Department of Radiology and Endocrinology
University Hospital of Liège, University of Liège
Iread with interest the article of Park et al1 published in the October issue of theAmerican Journal of Neuroradiology. Differentiation with MR imaging of a cystic or hemorrhagic pituitary adenoma from a Rathke cleft cyst (RCC) remains a common issue. In daily practice, this situation may be particularly confusing in a young woman with mild hyperprolactinemia whose symptoms are frequently hidden by taking contraceptive pills. Moreover, parallelism between the prolactin level and tumoral volume is missing in hemorrhagic microprolactinomas. Then, diagnosis of hemorrhagic microprolactinoma versus T1 hyperintense intrasellar mucoid RCC is challenging.
Park et al reported that the main differentiating features of pituitary adenomas are off-midline location, tilting of the pituitary stalk, fluid-fluid level, T2 hypointense hemosiderin rim, and septations, while Rathke cleft cysts are more likely located on the midline and frequently present with a T2 hypointense characteristic nodule.
Nevertheless, pituitary adenomas may be on the midline, for instance corticotroph adenomas. The fluid-fluid level is inconstant, particularly with fresh hemorrhage and a peripheral hemosiderin rim because of the absence of blood-brain barrier in the pituitary gland; septations are inconstant. On the other hand, Rathke cleft cysts may be, rarely, in an off-midline location, and their T2 hypointense waxy nodules are detected in no more than 70% of cases.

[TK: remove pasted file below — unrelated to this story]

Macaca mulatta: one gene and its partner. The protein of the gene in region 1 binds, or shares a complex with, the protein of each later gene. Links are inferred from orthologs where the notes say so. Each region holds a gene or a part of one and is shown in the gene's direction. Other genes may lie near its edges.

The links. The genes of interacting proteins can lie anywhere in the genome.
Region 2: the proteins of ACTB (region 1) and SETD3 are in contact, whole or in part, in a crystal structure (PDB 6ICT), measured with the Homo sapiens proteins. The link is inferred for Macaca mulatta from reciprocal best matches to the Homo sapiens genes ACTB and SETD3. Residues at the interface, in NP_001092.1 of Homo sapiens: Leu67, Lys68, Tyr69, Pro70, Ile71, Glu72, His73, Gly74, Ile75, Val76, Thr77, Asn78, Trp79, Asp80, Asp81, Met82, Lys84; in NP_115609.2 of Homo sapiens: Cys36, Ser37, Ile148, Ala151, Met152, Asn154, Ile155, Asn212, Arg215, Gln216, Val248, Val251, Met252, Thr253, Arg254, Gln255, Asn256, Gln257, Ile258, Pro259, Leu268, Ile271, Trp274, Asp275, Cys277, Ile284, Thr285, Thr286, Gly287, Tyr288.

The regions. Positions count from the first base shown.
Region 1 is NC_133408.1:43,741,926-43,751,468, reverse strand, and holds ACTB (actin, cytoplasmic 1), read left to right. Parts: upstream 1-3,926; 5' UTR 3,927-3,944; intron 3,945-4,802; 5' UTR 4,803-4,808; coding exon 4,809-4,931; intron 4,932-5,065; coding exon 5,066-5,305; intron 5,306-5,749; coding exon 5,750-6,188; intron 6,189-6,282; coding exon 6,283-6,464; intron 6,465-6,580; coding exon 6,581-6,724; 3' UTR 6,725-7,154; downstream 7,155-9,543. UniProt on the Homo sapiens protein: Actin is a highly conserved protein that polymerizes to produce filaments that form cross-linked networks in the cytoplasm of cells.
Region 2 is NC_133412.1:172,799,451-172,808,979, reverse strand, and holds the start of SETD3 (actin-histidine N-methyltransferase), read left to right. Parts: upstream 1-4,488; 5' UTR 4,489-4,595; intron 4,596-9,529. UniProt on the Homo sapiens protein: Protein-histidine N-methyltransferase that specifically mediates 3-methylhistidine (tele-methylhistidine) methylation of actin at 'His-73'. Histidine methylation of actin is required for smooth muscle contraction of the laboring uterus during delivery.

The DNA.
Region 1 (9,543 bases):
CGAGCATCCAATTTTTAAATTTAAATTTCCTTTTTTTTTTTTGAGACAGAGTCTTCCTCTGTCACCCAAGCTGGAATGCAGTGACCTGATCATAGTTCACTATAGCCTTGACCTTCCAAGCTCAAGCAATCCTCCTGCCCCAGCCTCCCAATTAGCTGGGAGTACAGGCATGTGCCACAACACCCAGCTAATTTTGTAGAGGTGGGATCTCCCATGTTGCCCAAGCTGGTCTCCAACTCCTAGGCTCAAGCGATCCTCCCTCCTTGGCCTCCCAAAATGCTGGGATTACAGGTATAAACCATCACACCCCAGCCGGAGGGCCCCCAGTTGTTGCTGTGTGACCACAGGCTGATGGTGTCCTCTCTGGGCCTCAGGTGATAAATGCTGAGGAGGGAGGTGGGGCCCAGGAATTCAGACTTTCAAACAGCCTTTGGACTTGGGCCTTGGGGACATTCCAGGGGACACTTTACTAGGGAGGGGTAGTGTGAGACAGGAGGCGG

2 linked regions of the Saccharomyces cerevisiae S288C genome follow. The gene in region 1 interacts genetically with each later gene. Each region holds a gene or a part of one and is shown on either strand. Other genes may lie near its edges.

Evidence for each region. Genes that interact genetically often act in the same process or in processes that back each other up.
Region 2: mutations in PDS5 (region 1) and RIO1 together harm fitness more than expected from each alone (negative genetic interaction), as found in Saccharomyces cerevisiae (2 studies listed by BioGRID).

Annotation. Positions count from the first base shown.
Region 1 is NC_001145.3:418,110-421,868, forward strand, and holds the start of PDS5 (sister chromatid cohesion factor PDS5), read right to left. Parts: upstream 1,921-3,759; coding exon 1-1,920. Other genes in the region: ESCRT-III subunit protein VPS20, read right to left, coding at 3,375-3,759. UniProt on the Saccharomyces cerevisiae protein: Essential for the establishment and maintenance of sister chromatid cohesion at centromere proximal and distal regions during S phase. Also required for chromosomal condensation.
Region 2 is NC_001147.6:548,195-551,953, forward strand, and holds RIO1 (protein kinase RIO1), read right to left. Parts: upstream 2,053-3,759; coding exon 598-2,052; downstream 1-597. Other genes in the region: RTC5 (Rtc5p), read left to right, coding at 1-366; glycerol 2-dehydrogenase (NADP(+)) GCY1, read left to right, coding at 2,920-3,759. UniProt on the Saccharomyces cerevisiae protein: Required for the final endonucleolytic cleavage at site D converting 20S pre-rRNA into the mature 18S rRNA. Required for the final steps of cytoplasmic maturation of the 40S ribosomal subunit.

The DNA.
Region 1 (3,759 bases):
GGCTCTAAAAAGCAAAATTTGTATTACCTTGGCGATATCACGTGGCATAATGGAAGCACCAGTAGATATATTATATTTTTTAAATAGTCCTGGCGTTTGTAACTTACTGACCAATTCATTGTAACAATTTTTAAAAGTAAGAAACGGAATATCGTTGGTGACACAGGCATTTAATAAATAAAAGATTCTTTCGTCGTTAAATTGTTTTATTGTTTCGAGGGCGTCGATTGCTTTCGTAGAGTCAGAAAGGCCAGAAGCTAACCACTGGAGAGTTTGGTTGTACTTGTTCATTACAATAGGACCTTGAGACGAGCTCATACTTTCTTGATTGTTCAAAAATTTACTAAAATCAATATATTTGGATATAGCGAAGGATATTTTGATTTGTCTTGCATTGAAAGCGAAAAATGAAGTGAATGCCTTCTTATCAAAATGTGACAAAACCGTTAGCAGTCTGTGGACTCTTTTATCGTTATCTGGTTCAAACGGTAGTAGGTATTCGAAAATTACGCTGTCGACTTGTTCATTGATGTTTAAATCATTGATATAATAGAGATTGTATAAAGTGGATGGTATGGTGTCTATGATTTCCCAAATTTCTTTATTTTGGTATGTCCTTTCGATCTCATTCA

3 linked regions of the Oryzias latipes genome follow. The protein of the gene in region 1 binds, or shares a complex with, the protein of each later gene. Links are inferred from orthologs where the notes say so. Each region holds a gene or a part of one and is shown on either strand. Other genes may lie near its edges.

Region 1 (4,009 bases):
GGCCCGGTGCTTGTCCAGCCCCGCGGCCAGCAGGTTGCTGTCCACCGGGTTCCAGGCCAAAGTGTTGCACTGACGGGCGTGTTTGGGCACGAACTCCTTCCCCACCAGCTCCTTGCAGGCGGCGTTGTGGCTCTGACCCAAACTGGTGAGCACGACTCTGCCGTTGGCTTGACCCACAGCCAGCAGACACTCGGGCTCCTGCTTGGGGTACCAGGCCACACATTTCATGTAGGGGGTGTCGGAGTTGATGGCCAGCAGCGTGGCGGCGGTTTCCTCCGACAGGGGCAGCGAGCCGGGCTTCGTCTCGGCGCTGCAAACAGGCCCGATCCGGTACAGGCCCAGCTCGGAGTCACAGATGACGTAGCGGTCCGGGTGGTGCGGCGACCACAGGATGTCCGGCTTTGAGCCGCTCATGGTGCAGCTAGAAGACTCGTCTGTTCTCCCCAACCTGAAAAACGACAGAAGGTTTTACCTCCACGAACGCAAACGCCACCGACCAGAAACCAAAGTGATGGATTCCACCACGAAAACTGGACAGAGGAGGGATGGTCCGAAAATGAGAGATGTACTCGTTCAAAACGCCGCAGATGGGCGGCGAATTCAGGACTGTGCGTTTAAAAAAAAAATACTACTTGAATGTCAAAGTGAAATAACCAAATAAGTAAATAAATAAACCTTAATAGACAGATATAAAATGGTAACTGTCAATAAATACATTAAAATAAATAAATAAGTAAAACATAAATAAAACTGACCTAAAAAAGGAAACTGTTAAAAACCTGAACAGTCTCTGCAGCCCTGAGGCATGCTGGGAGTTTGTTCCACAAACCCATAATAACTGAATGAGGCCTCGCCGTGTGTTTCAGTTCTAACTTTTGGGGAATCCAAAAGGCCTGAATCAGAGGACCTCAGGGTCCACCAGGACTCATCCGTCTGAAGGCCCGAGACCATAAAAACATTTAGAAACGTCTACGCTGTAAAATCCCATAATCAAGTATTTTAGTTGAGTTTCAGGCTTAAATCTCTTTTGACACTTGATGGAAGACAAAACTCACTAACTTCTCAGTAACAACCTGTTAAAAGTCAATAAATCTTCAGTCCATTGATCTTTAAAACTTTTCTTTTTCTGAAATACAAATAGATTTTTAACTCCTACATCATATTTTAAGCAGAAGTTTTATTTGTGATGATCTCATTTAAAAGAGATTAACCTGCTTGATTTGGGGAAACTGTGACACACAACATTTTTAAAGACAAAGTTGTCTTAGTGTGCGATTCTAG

Moreover, the diagnostic tree model proposed by Park et al seems difficult to apply to the strictly intrasellar infracentimetric lesions, which are more and more frequently seen with high- resolution 3T scanners, either discovered fortuitously or in the assessment of hyperprolactinemia.
Ancillary signs are then welcome to differentiate RCCs from cystic or hemorrhagic pituitary adenomas.
The axial T1-weighted sequence is optimal for making the diagnosis of such RCCs: Strict midline location, …